A rights group is seeking to meet the head of Hong Kong’s Correctional Services Department (CSD) after more than 100,000 people signed a petition calling for measures to cool down prisons during a record heatwave.
Prisoners’ rights group Wall-fare said Monday there had been no response so far to its meeting request after the online petition attracted the signatures within 33 hours over the weekend. The petition had reached over 120,000 signatures as of Monday evening.
“The problem of extreme heat is exacerbated in correctional facilities… People within the prisons have described the scorching heat they have experienced as similar to that of a steamer,” said a post on Wall-fare’s Facebook page.
Hong Kong on Sunday experienced its hottest day in May since records began, with a maximum 36.1 degrees Celsius, and the government had issued “very hot weather warnings” for 11 straight days as of Monday.
The group’s founder, ex-lawmaker Shiu Ka-chun, and fellow democrat Fernando Cheung requested a meeting with the Commissioner of Correctional Services Woo Ying-ming on Sunday.
Shiu told HKFP the group was willing to meet anywhere at any time but had yet to receive a response. HKFP has reached out to the Correctional Services Department for comment.
“High temperatures and lack of ventilation in prison cells during hot summers have been a problem for years, especially when most prison facilities are very old and not equipped to provide such protection,” Cheung told HKFP.
The group urged the department to allow more frequent showers and permit hand-held battery-powered fans in prisons and detention centres, among other measures.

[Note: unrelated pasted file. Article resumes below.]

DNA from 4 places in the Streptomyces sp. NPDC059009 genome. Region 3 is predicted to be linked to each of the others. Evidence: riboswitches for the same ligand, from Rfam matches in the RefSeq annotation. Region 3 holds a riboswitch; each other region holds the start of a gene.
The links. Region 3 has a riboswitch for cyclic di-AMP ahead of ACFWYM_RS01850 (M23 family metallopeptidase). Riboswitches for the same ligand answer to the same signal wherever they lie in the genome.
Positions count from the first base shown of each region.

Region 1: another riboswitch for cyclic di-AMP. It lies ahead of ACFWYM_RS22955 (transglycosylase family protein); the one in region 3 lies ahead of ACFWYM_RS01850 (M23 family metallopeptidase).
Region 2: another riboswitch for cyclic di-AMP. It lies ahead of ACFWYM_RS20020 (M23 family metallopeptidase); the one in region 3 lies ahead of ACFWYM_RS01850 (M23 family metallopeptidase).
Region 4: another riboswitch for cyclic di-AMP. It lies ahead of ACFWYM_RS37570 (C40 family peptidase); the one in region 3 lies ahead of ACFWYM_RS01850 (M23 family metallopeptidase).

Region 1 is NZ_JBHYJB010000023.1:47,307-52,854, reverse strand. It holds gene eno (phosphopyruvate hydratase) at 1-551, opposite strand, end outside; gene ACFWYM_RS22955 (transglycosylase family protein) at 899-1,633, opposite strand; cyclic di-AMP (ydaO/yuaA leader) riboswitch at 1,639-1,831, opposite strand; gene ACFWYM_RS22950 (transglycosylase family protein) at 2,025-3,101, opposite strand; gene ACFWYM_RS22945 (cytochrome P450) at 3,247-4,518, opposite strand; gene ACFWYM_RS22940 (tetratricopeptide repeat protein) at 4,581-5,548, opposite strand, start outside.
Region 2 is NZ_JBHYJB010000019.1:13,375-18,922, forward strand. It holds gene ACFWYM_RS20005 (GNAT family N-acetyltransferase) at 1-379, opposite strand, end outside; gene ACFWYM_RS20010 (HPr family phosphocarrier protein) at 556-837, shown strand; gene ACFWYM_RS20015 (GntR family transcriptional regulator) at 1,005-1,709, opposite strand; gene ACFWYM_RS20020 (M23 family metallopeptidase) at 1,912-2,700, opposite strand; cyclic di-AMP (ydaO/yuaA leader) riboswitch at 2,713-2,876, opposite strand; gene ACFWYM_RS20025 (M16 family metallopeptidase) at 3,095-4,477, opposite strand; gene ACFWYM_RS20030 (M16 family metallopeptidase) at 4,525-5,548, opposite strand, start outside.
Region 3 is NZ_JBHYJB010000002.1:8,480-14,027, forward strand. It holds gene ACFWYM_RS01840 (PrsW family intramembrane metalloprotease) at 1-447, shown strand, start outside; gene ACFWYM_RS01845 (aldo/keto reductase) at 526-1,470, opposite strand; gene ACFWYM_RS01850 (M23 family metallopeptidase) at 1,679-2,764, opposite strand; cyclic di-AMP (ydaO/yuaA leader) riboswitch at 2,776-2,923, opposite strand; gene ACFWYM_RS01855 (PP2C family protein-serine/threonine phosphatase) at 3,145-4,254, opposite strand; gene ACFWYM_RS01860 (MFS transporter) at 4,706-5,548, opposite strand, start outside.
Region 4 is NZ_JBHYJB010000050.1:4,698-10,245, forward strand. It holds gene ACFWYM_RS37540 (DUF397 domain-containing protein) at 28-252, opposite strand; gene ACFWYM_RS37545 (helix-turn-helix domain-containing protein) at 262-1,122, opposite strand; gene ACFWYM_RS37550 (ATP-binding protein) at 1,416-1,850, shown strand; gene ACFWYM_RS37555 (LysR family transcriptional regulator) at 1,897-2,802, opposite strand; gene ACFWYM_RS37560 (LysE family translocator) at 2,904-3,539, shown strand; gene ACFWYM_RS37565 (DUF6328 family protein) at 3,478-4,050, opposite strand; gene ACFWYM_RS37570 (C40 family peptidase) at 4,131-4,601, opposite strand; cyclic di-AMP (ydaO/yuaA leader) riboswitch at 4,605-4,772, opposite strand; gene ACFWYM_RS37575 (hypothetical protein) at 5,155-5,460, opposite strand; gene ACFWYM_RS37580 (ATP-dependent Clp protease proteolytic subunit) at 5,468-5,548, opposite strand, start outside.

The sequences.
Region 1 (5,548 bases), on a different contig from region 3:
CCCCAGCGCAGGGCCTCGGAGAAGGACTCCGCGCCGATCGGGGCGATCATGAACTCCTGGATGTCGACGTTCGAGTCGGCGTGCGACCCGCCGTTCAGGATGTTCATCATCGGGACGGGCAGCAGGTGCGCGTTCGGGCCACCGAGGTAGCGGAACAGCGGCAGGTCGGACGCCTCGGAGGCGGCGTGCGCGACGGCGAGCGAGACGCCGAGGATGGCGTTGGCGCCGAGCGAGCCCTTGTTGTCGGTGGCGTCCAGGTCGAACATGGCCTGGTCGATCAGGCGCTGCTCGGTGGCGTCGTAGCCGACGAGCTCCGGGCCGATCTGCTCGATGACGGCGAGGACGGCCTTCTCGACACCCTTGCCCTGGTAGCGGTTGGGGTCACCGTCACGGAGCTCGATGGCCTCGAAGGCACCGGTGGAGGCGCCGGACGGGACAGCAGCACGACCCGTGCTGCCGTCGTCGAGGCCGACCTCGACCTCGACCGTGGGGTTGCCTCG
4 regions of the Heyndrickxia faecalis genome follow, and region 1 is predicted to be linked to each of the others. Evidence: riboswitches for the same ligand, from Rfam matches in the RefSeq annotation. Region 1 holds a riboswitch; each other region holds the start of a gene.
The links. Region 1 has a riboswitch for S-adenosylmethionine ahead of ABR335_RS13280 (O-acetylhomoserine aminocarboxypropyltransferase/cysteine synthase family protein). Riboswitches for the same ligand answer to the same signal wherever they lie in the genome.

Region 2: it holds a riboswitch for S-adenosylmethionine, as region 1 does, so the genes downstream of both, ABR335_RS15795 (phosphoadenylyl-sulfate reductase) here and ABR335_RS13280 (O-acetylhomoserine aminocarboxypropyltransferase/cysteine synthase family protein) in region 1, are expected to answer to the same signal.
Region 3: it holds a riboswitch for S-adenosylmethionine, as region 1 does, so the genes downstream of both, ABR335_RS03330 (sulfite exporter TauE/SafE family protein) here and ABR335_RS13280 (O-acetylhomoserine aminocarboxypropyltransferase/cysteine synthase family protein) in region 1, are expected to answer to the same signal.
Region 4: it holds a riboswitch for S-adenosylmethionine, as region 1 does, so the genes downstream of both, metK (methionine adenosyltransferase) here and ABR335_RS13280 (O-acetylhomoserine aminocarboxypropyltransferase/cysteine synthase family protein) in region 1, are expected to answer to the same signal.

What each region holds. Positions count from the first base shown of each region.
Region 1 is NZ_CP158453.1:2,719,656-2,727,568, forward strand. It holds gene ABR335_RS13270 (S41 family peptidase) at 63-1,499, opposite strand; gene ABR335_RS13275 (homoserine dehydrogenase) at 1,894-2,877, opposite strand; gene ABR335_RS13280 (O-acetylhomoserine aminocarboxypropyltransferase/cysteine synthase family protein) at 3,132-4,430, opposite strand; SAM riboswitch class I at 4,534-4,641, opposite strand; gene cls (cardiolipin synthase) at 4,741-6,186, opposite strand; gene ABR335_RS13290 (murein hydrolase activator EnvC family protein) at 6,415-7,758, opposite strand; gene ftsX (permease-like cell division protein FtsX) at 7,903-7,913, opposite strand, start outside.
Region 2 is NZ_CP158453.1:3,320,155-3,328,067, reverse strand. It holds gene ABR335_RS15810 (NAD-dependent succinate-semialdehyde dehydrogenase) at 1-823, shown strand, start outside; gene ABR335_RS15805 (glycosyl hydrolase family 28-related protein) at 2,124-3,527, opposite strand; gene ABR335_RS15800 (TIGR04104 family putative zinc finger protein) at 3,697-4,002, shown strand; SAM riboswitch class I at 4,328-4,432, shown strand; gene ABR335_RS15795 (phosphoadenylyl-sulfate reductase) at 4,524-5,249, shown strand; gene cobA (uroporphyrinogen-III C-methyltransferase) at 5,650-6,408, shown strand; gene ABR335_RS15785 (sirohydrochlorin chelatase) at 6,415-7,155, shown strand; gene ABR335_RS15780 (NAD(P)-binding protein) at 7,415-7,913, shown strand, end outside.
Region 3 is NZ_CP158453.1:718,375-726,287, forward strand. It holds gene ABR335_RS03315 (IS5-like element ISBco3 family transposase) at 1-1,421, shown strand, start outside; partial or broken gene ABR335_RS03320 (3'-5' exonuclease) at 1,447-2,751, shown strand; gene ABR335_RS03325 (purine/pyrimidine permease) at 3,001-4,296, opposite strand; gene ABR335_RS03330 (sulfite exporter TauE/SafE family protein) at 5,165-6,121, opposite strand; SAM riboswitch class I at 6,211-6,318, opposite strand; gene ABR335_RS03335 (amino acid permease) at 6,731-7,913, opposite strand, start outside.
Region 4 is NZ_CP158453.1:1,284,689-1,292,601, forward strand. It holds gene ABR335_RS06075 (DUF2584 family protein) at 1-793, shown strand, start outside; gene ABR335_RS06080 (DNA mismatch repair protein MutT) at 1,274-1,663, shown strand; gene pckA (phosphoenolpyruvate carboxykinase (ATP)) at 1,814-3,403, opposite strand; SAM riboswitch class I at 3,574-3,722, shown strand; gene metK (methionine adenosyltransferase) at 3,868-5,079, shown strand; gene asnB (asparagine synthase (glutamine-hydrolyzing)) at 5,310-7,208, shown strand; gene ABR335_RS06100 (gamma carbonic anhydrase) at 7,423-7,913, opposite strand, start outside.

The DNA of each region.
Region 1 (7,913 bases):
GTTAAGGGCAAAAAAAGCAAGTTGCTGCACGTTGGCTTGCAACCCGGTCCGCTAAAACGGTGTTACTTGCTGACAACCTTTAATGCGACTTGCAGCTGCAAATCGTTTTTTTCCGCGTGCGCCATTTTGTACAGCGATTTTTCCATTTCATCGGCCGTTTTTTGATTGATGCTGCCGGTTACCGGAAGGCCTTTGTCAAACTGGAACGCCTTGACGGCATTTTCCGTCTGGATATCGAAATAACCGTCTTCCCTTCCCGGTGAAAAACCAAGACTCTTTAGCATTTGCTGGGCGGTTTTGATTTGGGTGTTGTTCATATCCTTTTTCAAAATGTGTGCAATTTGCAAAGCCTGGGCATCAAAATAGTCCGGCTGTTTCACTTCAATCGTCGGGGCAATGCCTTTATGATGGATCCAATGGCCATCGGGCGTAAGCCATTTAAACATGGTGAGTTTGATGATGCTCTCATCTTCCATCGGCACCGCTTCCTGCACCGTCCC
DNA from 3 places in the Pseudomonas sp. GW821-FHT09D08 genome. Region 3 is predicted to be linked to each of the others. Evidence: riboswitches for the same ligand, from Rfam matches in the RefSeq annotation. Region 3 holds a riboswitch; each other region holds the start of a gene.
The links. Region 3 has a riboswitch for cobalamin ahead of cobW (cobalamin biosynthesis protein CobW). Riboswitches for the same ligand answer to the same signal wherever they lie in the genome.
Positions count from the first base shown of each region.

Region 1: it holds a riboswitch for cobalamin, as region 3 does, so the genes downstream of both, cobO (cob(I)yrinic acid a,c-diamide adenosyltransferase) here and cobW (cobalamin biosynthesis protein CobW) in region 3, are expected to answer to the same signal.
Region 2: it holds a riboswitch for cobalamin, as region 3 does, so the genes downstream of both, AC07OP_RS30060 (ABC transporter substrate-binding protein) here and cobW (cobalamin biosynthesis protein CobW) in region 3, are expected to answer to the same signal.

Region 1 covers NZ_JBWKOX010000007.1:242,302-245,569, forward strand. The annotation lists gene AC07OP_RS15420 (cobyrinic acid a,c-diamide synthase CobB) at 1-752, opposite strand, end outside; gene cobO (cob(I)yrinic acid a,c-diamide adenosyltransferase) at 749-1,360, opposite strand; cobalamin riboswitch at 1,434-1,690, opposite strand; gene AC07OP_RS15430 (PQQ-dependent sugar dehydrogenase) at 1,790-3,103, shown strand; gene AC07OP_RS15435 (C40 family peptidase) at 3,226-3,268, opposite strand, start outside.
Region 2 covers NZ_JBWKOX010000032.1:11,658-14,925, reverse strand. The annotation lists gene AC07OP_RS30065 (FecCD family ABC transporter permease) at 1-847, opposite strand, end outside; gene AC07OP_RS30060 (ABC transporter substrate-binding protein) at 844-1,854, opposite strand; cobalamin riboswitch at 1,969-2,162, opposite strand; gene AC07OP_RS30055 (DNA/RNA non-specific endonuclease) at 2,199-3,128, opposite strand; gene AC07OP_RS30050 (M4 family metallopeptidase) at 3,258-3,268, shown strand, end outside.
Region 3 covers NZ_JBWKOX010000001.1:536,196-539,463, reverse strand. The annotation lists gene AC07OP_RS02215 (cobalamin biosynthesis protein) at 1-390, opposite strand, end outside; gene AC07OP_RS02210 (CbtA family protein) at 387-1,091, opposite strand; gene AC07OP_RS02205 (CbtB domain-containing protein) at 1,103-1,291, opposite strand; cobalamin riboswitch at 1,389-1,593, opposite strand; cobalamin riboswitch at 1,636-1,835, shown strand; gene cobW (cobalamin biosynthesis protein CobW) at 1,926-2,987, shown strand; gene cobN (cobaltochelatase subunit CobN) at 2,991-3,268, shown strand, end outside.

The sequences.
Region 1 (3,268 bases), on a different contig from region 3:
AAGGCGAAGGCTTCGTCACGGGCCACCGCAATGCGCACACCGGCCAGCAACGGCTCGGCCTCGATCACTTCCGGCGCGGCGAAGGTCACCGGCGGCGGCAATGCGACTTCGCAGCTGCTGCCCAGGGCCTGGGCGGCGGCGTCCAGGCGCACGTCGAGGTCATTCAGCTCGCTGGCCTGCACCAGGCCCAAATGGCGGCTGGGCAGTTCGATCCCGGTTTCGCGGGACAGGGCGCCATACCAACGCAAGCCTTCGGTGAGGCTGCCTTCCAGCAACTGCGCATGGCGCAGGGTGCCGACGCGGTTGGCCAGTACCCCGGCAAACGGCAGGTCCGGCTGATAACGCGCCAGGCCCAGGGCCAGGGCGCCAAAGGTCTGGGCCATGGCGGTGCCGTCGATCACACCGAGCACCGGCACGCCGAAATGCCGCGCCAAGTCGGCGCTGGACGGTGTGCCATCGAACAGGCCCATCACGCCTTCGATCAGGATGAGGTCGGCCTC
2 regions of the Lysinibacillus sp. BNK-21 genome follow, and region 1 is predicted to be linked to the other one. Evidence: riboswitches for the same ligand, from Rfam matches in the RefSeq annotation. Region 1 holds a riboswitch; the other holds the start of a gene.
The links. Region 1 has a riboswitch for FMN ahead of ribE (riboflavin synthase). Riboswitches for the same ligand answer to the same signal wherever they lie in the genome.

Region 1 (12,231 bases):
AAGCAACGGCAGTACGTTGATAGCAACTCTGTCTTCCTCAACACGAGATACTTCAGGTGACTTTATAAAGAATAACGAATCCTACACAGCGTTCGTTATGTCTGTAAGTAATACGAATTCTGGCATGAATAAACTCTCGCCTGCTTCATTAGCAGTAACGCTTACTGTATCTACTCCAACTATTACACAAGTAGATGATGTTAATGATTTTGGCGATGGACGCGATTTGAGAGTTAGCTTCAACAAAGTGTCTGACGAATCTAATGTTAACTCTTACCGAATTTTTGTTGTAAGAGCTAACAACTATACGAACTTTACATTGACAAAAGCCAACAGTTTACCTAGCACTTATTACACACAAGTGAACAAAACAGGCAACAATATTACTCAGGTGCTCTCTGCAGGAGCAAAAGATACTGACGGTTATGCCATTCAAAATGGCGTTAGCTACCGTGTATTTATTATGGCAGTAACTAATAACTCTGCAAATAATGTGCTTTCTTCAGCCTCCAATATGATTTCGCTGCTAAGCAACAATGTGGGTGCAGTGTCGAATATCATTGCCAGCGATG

“There’s no point in making prisoners suffer from the hot weather as the summer temperatures are rising in Hong Kong,” Cheung said. “Out of humanitarian concerns, we are urging the CSD to make efforts to ameliorate the situation.”
The majority of the city’s pro-democracy figures are currently sweltering behind bars awaiting trial or serving sentences over various charges related to unauthorised assemblies during the 2019 protests and under the Beijing-imposed national security law.
Thirty-six of the 47 opposition activists accused of breaching the security law have since February 28 been held in detention pending trial at a date to be determined.
In a statement on Sunday, the department said it had adopted appropriate measures to alleviate heat in its facilities, including allowing for adequate ventilation and installing new fans, gates and windows.
Rights groups fear the city’s detention’s facilities risk being swamped due to high levels of people detained over the 2019 protests. Police made 10,250 arrests and 2,500 prosecutions had been launched as of late May.
Last Friday, Hong Kong unveiled new “smart prison” facilities to enhance efficiency at a launching ceremony for the Tai Tam Gap Correctional Institution. New prison technology currently under development includes “Patrol Robots” and “Robotic Patrol Dogs.”